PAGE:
Director/producer Eli Steele has overcome many of the challenges of a lifelong hearing impairment to face another challenge—a career in filmmaking.

Eli Steele (right) discusses the direction of a scene in his film “What’s Bugging Seth,” with actor Ross Thomas who plays Seth.

Born with profound hearing loss, Eli Steele has not allowed that to stop him from pursuing his dream of being a film director and producer. Steele is currently completing his first feature film, What’s Bugging Seth, a project that the writer/director has been working on for 3 years. The movie follows the trials of a hearing impaired man, Seth, as he attempts to establish a bug extermination business, and find true love—either with model Nora or with double-amputee Alma. Steele hopes to have What’s Bugging Seth, which went into production in June, finished in time for January 2005’s Sundance Film Festival. Steele, who received a cochlear implant in 2000, recently spoke to Hearing Products Report (HPR) about his ambition to pursue a film career and the role he hopes What’s Bugging Seth will have in changing the public’s perception of the disabled.

HPR: How severe is your hearing loss?

Eli Steele: I was born with a bilateral profound hearing loss. I was diagnosed at the age of 1 and fitted with hearing aids. The next 4 years I went to oral programs and was eventually mainstreamed into first grade at my neighborhood school.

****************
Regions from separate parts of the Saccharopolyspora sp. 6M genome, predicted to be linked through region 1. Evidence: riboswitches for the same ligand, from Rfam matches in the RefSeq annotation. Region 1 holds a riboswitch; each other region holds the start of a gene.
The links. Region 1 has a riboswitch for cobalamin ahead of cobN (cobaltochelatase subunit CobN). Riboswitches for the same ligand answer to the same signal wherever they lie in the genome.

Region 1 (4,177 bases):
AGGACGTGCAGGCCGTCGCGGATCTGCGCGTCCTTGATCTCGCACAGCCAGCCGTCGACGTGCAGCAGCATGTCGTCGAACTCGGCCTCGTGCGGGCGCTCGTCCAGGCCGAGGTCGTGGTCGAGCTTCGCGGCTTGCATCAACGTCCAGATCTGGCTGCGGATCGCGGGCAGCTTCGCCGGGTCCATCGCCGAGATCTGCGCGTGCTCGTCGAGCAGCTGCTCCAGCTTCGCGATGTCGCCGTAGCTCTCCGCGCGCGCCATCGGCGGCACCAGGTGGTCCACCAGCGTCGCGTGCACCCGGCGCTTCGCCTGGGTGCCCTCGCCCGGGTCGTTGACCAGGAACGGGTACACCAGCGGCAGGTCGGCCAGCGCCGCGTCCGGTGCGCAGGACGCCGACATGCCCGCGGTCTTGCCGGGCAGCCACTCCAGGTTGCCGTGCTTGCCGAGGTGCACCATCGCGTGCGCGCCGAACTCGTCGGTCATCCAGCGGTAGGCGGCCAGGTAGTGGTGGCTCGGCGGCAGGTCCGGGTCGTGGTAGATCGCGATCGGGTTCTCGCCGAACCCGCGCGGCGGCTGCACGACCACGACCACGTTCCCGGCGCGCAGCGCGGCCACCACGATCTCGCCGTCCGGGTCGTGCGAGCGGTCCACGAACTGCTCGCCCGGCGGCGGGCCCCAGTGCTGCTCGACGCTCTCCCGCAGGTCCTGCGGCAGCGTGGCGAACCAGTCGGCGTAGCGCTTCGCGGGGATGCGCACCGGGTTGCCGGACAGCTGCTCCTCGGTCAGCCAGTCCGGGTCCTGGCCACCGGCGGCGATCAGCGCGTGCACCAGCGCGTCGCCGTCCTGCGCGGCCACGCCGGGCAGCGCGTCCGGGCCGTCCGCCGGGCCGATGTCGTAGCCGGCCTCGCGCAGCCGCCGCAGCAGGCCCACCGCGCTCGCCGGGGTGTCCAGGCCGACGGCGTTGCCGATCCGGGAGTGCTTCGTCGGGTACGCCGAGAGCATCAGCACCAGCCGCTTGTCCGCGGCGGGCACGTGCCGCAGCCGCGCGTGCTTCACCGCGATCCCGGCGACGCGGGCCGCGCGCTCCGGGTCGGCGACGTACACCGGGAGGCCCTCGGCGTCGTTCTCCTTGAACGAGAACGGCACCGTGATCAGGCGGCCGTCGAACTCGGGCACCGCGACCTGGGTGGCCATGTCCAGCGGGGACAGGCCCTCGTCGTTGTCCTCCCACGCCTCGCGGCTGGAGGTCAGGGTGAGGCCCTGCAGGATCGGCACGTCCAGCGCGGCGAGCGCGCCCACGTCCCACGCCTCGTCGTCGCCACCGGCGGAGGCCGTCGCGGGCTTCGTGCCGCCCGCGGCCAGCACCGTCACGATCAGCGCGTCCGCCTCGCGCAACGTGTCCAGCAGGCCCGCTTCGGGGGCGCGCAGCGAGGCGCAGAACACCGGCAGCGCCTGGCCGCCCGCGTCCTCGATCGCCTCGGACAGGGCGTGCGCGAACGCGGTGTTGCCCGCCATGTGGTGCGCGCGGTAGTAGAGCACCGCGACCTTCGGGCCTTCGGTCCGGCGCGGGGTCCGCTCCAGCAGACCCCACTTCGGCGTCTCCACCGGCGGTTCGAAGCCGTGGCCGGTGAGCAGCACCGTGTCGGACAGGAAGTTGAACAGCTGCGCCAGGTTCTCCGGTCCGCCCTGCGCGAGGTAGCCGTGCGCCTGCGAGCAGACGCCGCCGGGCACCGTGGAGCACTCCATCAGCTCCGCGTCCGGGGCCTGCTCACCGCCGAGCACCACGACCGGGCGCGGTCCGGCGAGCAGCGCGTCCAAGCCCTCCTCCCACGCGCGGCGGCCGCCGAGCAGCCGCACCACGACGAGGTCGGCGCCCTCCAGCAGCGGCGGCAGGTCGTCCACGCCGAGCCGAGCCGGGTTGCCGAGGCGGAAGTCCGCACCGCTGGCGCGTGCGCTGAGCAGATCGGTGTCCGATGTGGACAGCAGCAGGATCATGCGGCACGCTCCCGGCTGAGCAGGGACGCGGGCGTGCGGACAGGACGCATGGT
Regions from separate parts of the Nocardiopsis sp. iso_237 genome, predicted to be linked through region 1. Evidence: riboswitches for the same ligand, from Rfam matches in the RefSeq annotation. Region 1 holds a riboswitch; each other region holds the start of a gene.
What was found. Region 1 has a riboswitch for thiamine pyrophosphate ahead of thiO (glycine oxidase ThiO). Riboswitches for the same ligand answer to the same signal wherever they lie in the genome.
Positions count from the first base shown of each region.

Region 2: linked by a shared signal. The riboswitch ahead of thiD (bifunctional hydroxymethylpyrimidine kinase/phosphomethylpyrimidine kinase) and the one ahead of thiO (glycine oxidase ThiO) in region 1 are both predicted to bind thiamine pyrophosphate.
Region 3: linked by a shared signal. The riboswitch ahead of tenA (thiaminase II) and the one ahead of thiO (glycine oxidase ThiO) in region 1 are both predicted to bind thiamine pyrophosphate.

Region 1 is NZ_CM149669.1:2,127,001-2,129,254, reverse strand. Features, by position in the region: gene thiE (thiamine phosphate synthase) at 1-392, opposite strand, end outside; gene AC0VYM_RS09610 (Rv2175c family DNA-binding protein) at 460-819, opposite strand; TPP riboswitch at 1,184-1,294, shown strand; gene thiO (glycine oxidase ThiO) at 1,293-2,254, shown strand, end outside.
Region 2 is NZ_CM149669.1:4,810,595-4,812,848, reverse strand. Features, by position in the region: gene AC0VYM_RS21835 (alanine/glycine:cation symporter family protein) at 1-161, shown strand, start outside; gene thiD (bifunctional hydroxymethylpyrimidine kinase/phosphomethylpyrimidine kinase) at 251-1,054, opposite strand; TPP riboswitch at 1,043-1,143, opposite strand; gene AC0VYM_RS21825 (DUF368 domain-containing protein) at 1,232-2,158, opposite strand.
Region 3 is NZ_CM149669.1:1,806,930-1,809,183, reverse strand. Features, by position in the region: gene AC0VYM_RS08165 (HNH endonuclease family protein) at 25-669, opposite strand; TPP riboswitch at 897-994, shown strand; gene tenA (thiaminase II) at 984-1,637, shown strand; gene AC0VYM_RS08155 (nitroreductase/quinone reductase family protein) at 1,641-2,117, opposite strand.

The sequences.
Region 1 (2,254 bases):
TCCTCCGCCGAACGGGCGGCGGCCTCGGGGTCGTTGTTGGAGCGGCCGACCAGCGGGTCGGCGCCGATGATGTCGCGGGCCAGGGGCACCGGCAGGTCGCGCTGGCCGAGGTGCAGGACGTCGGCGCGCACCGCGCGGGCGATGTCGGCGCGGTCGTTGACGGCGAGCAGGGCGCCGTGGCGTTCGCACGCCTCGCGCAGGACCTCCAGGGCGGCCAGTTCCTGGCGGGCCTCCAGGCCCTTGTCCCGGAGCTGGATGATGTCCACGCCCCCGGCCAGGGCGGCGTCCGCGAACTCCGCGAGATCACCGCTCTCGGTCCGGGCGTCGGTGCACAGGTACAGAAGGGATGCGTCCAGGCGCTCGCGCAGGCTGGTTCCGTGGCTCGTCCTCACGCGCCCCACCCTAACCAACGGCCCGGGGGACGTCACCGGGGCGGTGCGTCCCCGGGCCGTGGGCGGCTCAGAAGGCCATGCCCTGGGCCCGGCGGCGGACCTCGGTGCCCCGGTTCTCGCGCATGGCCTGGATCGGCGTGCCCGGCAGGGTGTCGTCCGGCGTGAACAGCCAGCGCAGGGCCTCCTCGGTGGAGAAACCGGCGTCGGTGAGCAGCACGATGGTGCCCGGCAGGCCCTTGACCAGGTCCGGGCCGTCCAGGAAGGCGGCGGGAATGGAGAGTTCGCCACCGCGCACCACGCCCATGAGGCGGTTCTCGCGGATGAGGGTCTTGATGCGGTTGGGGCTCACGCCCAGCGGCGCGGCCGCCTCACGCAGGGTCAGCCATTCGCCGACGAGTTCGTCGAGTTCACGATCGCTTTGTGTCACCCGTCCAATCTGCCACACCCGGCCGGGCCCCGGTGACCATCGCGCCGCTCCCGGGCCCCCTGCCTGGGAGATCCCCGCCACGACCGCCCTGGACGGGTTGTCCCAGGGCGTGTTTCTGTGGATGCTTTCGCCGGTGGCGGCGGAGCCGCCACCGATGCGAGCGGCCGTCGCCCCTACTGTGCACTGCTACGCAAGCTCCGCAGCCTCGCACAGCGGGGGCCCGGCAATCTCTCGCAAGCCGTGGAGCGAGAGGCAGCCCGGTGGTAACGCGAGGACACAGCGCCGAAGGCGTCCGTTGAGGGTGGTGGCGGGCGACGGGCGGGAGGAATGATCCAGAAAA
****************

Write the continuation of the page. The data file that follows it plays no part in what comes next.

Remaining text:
HPR: Did you wear hearing aids before your cochlear implant surgery? If so, what kind? Did they help you?

Steele: I wore primarily Phonak hearing aids until I was 26. They helped me immensely. My cochlear implant provides me with 10 times the sound that my hearing aids did, but I cannot deny the important role that they played [when I was growing up]. If I hadn’t had the hearing aids in my youth, I would not have been able to benefit as much as I did from my cochlear implant.

HPR: How did audiologists and other hearing health care professionals help you come to your decision about getting a cochlear implant?

Steele: My audiologist, Dr Janet Lang, was an enormous influence upon my hearing development. She was there from the very beginning. She had discussed the cochlear implant with my parents in the early 1980s but felt that I should not do it since I was doing well with the hearing aids and that the implant technology had not “matured” yet. However, she brought it up again in 1998 and mentioned the advances the implant had made. Since she wasn’t an official cochlear implant (CI) audiologist, I went to the House Ear Institute in Los Angeles. Dawna Mills became my CI audiologist and she was immensely helpful to me. The first time we met she spent 5 hours answering my questions and making sure that I had realistic expectations. What impressed me most about Dawna was her empathy. She can’t hear what I hear, but she has a very good instinct for mapping me in a way that allows me to benefit the most.

HPR: When and why did you decide to get a cochlear implant?

Steele: I decided to get a CI in 2000. I met a young lady, Erika Nelson, at a picnic. Upon discovering that she no longer had hearing aids but a CI, I quizzed her about everything. Can you go to movies? Can you talk on the phone? And so on. Since she shared a very similar hearing loss, I felt that, if she could do it, so could I.